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Early December 1941 Japanese forces landed in Kota Bahru, Northern Malaya, with light tanks and armoured vehicles together with heavy dive bomber support. Skilful amphibious landings of troops behind British lines threatened flanks and forced a series of withdrawals southwards. This gave the Japanese control of the northern airfields and massive air superiority over a wide area.

17th December Penang was evacuated and on 29th December the tin mining town of Ipoh fell to the Japanese.

7th January 1942 the Japanese launched a new offensive in Lower Perak with heavy tank support. Kuala Lumpur was evacuated on 11th January.

20th January a superior Japanese force, operating under fine strategic leadership and with total aerial domination, forced allied forces to make a fighting retreat onto Singapore Island. The final retreat was covered by the Argyll and Sutherland and Gordon Highlanders.

By the night of 30-31st January all Allied forces were concentrated on the island. The causeway linking Singapore island with the mainland was blown up to slow the Japanese advance.

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After the retreat onto Singapore Island on 31st January fighting eased while Japanese forces regrouped.

The island’s heavy batteries were in constant use but were ill designed for close quarter ground fighting. During this period, constant attacks by Japanese aircraft inflicted considerable loss of life on civilian and military personnel alike.

Preceded by heavy artillery and aerial bombardment throughout the day, the main assault began just before midnight on 8th February. Massive Japanese infantry landings were made on a front between Sungei Kranji and Pasir Laba on the North West of the island. British, Australian, Indian, and Chinese troops resisted fiercely but were pushed back allowing Japanese infiltration.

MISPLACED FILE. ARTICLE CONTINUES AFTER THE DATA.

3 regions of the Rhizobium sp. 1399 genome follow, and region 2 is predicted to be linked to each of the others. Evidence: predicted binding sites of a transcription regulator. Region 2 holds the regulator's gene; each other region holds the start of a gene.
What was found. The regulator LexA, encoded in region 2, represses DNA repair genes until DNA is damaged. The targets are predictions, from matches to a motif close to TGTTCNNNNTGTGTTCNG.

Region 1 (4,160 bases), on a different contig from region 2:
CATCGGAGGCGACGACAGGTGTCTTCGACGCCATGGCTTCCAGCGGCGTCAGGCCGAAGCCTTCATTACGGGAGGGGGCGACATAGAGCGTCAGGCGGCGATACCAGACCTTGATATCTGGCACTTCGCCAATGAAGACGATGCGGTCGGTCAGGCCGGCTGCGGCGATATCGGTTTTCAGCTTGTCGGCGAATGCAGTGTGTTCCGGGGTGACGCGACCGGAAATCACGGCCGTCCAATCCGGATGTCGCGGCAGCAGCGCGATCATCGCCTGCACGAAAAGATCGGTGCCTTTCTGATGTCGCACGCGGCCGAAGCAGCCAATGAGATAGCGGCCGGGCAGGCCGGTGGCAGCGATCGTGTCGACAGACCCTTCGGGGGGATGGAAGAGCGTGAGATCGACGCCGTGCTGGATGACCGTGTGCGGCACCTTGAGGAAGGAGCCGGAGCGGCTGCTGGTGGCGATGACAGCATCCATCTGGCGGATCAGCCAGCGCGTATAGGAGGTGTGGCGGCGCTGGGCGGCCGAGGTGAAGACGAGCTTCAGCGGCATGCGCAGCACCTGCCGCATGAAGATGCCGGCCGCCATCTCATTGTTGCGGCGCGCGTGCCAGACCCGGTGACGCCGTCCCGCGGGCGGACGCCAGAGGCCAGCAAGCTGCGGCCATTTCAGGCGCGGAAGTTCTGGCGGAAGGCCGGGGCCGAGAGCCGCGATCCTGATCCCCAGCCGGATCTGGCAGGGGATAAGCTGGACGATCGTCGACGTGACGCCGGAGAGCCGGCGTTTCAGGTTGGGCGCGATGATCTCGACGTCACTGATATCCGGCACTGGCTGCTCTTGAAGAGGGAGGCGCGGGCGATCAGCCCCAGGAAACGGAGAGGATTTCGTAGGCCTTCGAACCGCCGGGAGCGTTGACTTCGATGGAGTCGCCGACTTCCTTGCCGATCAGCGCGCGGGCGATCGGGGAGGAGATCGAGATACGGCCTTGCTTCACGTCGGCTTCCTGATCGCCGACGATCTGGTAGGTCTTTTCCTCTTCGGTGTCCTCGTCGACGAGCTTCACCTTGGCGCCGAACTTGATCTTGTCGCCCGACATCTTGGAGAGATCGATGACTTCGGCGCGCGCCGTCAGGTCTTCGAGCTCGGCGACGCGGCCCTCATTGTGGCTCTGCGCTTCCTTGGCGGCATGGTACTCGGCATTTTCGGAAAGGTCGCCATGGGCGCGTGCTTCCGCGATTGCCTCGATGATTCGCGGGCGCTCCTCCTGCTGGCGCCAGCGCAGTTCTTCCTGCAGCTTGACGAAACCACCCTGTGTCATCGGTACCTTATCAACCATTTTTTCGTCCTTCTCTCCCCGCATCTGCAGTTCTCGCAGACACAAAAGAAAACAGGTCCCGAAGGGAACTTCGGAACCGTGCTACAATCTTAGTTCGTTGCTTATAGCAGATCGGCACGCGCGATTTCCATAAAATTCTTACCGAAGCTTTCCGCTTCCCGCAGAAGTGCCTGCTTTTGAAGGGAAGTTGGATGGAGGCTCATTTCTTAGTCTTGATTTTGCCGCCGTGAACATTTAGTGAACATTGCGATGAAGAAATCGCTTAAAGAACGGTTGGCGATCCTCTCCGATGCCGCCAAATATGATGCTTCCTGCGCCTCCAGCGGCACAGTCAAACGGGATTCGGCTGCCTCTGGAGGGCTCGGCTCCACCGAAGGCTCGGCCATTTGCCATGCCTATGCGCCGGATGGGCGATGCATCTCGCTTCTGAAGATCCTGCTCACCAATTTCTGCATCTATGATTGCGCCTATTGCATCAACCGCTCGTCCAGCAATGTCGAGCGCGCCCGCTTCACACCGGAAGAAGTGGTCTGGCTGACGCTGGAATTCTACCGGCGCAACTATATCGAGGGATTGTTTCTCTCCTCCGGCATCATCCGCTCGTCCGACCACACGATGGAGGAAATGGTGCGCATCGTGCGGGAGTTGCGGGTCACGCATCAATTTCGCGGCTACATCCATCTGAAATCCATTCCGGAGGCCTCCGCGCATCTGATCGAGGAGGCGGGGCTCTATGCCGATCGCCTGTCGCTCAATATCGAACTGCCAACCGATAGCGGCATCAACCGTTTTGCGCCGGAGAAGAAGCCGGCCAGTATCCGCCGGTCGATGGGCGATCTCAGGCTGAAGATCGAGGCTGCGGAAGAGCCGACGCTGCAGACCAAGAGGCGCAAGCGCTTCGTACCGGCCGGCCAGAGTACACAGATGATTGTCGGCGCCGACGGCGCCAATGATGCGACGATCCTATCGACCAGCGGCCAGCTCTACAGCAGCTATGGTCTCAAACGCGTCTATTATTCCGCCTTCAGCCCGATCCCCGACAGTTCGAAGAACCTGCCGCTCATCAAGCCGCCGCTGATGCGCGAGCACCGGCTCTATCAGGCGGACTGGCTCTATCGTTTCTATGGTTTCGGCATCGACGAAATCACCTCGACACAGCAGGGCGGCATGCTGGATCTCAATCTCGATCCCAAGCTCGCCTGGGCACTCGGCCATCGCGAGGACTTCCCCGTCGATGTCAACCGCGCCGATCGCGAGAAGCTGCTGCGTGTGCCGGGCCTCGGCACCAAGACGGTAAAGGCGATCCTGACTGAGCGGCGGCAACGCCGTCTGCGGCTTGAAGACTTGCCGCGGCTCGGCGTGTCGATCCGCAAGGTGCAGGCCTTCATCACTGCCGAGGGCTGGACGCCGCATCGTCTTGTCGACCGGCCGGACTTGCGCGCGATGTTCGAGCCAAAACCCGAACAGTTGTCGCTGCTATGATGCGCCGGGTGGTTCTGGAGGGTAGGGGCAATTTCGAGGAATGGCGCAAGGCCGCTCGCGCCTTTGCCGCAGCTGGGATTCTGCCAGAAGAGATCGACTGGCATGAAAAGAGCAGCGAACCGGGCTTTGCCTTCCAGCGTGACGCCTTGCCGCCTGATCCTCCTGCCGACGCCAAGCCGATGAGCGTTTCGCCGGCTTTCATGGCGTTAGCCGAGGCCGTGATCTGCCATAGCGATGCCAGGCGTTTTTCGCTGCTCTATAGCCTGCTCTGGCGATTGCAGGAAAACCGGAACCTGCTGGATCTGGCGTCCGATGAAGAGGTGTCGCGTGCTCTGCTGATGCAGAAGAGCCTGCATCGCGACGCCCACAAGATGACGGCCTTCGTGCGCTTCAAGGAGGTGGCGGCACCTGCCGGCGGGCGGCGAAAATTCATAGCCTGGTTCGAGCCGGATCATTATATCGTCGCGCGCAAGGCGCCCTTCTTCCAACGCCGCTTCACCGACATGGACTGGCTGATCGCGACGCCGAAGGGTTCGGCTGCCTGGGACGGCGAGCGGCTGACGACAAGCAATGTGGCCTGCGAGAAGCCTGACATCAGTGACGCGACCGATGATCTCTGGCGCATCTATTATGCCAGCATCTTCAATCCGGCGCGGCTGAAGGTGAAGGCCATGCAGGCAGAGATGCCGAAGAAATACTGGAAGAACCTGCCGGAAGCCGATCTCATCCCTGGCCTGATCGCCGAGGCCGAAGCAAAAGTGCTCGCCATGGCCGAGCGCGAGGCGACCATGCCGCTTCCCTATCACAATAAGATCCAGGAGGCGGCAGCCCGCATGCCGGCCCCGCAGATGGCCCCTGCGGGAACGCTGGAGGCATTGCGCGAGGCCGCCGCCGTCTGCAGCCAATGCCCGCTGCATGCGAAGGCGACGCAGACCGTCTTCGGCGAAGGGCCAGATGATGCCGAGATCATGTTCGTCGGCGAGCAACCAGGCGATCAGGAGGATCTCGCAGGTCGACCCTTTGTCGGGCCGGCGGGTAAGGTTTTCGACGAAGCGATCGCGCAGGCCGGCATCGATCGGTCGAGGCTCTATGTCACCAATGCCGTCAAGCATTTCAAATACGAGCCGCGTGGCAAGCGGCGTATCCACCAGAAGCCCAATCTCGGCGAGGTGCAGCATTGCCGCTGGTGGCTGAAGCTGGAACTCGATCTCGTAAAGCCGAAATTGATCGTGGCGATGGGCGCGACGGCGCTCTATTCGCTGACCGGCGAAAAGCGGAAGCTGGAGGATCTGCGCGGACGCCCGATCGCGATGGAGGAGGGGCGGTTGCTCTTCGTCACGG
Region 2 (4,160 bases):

9th February fresh landings were again heavily supported by Japanese aircraft whose air superiority prevented any effective response by British fighter aircraft.

12th February saw heavy fighting near the racecourse only 2 miles north of the city. This put Singapore’s reservoirs, the only source of water, under serious threat.

By 13th February Japanese forces were in the vicinity of the reservoir with fierce fighting there and in the village of Ang Mo Kio. Despite strong allied resistance, a numerically superior enemy with the advantage of total air superiority occupied the Naval Base and penetrated the outskirts of the city. A million people were forced into a perimeter of 3 miles with water supplies only expected to last for 24 hours.

At 1900hrs on 15th February, four British officers, under a flag of truce, accepted General Yamashita’s demand for unconditional surrender. To have continued fighting would have lead to appalling loss of life. The Japanese formally occupied Singapore on 16th February. This was the end of the Malaya Campaign. 

Throughout this difficult period, it is not the courage of ordinary servicemen and women that history calls into question.

The Japanese claimed 60,000 prisoners: 32,000 Indian, 15,000 British, 13,000 Australian.                                                                                        Top

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